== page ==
If Shane O’Donley, resident of northern Madison County, were to pick up a bottle of red wine on his way home and pour a glass for his wife, he would be considered breaking the law.

Until people enter the city limits of Richmond or Berea, the 40 percent remainder of Madison County is dry, allowing no alcohol sales in that area of the county.

Kentucky statute KRS 242.230 states: “No person in dry territory shall sell, barter, loan, give, procure for or furnish another, or keep or transport for sale, barter or loan, directly or indirectly, any alcoholic beverage.”

If a person is charged with violating this law, the first offense is a class B misdemeanor, the second offense is class A misdemeanor and a third offense is a class D felony, potentially facing a minimum of a year in prison.

“If someone wants to have a wedding out at a family farm, and they want to serve wine to their families and guests, they just gave alcohol to someone in a dry part of the county,” O’Donley said. “And according to the statute, that would be illegal. I’m addicted to fairness, and I think that it is unfair that that part of the county could be construed as criminal.”

Just a few weeks ago, O’Donley formally filed the ‘Make Madison County Wet’ petition in order to permit the sales of alcohol all through the county.

He said when he ran for a county magistrate in the general election last, he came across information that concerned him while doing research.

“I was unhappy with the direction of the county, and when I was doing research to be in that position, some things scared me. And one thing that scared me was the fiscal outlook for the county when CSEPP closes,” he said.

Currently Richmond houses 50 percent of the nation’s chemical warfare at the Blue Grass Army Depot and will begin its operation in 2019 to neutralize and destroy the chemical agents, such as mustard, sarin and VX gases, that they hold. The stockpile has a target year of being destroyed in 2023.

“That's going to leave a big fiscal hole, so me and a group of friends started a nonprofit and nonpartisan group with a goal trying to figure out ways to be able to get Madison County to its full potential, and thought what can we do as citizens,” he said. “We looked at strengths, weaknesses, opportunity and threats. One of the things that kept coming up was the inability to sell alcohol.”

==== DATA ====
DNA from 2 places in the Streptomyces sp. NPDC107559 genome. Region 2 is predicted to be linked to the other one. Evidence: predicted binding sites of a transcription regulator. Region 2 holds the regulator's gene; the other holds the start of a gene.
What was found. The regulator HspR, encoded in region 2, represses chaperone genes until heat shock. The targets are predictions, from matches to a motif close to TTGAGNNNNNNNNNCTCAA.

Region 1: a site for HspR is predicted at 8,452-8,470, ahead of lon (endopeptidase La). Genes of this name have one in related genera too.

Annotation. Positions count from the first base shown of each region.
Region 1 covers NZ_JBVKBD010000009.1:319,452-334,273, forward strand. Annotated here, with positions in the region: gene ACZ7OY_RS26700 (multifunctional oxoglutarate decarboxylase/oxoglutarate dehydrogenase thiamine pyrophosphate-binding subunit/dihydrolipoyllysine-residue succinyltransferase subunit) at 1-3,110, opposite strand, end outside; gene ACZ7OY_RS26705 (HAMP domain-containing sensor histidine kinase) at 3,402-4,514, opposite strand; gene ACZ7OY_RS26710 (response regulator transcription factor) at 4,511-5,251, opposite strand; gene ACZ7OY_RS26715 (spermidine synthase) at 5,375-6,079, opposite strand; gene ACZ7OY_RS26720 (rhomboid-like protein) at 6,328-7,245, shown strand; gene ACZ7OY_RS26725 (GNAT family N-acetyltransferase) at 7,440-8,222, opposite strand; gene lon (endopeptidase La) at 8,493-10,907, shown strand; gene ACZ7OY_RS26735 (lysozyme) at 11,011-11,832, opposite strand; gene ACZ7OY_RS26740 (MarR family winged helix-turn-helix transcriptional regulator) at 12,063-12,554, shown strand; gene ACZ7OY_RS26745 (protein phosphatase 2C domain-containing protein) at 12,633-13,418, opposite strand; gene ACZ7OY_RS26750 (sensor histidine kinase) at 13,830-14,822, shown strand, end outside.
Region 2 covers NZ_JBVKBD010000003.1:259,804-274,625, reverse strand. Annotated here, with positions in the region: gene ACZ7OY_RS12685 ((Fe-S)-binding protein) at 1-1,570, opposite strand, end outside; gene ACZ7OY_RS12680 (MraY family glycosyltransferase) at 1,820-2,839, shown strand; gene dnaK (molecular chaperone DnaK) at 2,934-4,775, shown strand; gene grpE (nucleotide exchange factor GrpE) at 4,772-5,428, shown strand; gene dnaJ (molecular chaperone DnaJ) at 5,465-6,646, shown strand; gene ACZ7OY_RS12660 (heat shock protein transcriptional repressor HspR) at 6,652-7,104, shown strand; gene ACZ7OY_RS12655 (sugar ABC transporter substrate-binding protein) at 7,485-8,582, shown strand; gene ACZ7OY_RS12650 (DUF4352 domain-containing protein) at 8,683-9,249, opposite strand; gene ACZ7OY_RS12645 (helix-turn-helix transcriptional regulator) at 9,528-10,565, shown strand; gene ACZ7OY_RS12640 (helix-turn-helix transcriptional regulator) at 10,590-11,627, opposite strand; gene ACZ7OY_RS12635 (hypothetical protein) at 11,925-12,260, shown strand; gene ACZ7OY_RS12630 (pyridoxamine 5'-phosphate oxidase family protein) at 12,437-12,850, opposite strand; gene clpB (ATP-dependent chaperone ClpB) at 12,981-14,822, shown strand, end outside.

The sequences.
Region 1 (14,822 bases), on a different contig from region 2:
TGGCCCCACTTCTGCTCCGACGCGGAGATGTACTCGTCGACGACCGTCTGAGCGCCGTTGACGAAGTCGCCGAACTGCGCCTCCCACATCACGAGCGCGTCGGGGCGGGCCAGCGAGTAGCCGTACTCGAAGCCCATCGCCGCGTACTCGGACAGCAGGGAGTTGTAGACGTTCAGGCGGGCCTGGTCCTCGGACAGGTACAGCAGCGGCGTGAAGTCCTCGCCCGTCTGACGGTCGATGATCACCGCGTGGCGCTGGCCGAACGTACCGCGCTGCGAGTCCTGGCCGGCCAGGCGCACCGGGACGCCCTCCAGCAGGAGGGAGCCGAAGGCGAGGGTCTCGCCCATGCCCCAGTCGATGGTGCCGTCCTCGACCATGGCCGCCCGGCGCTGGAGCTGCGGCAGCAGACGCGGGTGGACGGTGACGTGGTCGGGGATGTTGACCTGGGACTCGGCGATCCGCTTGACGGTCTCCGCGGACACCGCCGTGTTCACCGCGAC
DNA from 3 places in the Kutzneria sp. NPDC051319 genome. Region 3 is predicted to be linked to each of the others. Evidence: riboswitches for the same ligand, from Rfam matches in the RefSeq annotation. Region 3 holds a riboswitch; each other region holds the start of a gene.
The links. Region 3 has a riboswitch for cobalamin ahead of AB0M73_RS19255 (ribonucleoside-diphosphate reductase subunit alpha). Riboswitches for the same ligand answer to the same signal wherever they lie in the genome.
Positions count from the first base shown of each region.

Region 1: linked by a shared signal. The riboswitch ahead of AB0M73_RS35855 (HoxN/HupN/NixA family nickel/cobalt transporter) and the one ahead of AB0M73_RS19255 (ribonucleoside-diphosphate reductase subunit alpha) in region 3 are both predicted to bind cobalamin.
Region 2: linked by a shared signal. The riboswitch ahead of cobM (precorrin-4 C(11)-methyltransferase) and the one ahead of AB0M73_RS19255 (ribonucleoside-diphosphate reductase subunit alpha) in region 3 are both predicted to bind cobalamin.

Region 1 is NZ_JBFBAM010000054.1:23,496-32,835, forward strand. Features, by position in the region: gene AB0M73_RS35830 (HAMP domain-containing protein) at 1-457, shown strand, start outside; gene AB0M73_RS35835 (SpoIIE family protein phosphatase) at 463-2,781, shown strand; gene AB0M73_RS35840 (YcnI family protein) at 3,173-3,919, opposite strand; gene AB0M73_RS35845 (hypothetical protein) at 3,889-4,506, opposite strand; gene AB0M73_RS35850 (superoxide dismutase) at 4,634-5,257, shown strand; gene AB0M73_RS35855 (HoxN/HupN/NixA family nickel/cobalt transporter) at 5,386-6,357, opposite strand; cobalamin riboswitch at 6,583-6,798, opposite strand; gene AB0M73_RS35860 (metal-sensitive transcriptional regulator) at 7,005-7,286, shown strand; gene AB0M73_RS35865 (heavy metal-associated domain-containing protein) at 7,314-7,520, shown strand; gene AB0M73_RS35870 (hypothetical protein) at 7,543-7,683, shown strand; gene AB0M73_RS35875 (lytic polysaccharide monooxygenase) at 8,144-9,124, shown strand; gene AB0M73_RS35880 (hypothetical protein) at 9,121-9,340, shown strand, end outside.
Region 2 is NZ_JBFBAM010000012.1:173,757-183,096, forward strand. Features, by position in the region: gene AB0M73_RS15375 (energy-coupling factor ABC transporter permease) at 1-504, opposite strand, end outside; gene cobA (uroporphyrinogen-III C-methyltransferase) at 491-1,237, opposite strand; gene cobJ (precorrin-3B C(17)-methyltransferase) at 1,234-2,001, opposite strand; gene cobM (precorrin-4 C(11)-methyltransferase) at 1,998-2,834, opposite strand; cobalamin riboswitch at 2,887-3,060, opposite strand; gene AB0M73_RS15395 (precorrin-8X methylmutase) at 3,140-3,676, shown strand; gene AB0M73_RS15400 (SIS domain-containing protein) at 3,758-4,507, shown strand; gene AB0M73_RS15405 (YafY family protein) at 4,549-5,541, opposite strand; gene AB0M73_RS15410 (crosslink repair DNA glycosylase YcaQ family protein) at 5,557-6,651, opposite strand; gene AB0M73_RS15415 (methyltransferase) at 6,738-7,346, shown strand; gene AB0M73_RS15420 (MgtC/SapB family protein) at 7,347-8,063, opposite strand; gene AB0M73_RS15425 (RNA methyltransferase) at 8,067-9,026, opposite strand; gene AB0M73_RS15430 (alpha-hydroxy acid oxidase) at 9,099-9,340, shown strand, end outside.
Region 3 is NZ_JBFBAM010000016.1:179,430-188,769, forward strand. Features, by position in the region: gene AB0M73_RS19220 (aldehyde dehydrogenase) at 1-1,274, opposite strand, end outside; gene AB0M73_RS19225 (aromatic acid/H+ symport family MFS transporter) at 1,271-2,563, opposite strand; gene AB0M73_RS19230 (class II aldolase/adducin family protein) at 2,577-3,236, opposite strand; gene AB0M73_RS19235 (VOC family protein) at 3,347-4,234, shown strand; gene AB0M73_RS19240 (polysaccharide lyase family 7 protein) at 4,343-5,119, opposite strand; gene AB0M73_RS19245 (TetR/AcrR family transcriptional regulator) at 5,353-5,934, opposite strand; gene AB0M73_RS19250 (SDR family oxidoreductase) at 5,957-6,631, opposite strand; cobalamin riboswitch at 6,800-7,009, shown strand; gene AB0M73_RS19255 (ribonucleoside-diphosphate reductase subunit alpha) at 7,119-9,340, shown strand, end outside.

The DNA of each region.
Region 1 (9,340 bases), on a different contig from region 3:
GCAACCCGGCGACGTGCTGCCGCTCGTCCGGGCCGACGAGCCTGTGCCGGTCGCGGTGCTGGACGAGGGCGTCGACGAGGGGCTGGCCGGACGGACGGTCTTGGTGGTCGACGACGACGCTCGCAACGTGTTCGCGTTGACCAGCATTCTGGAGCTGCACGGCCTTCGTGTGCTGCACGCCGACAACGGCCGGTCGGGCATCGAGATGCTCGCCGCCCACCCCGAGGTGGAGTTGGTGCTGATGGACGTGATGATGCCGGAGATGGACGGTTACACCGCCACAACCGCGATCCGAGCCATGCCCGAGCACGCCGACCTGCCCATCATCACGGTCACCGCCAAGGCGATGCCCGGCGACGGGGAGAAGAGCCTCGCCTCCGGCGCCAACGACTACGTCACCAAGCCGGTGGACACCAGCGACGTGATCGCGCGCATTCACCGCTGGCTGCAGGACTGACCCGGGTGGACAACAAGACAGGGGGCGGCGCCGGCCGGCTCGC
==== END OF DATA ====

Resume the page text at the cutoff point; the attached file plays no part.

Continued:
O’Donley said that a lot of people think Madison County is wet because a lot of residents live in Richmond, or they go to a restaurant in Berea. However, 40 percent of the county remains unable to make alcohol sales.

He said alcohol sales within the county would encourage additional growth in hospitality, business and tourism. With Fayette County being so heavily populated, O’Donley explained that a lot of workers in Fayette County are spilling over into Madison County to reside, but while there has been residential growth, there is no room for commercial growth to keep up with it.

“It is odd to me that you see all these bars and restaurants on the river bordering on the county line, but they are all in Fayette county. We can have restaurants, but they are more profitable when you can serve alcohol with the food,” he said.

His petition, which has circulated for a little more than two weeks, requires 25 percent of registered voters that voted in the last election to sign so that it will be put on the general election ballot in November.

The petition reads, "Are you in favor of alcoholic sales in Madison County?," and it currently holds 2,000 signatures out of the nearly 12,000 it needs to move forward.

If O’Donley does reach the necessary threshold, County Clerk Kenny Barger will then de-duplicate signatures and verify that all signatures are registered voters in the county.

He stated that the day before circulation, he scheduled a meeting with Judge/Executive Reagan Taylor to give a head's up and see if he would be interested in signing.

“As the county’s most highest elected official, I wanted to give him the chance if he wanted to sign the petition first, but the meeting sort of got canceled at the last minute,” he explained. “I know some county officials — whether it’s their personal beliefs that they think it’s just wrong — or political calculus, I don’t anticipate him getting on board.”

He believes the biggest opponents of the county becoming wet are Fayette and Clark counties, and existing bars and restaurants in Richmond and Berea that don’t want competition.

“This isn’t the silver bullet that is going to make us instantaneously profitable, and anyone that says that is lying, but I think it is part of the solution. In the counties I have studied, it has been a net benefit to all of them,” he said.

Those interested in signing the petition can sign at any of the petition stations located at Boone's Trace Golf Club, Richmond Beer House, the BP gas station at exit 97, the Shell gas station next to Kohl’s or at the Richmond Bypass near Cookout.

Interested persons may also sign an online forum on their mobile device or desktop by going to makemadisoncountywet.com. O’Donley said the petition and forum are both confidential, and names will only be submitted to the county clerk.

“We can’t do this alone. We’re really dependent on people to be taking an interest in the issue,” he said.

Reach Taylor Six at 624-6623 or follow her on Twitter @TaylorSixRR.

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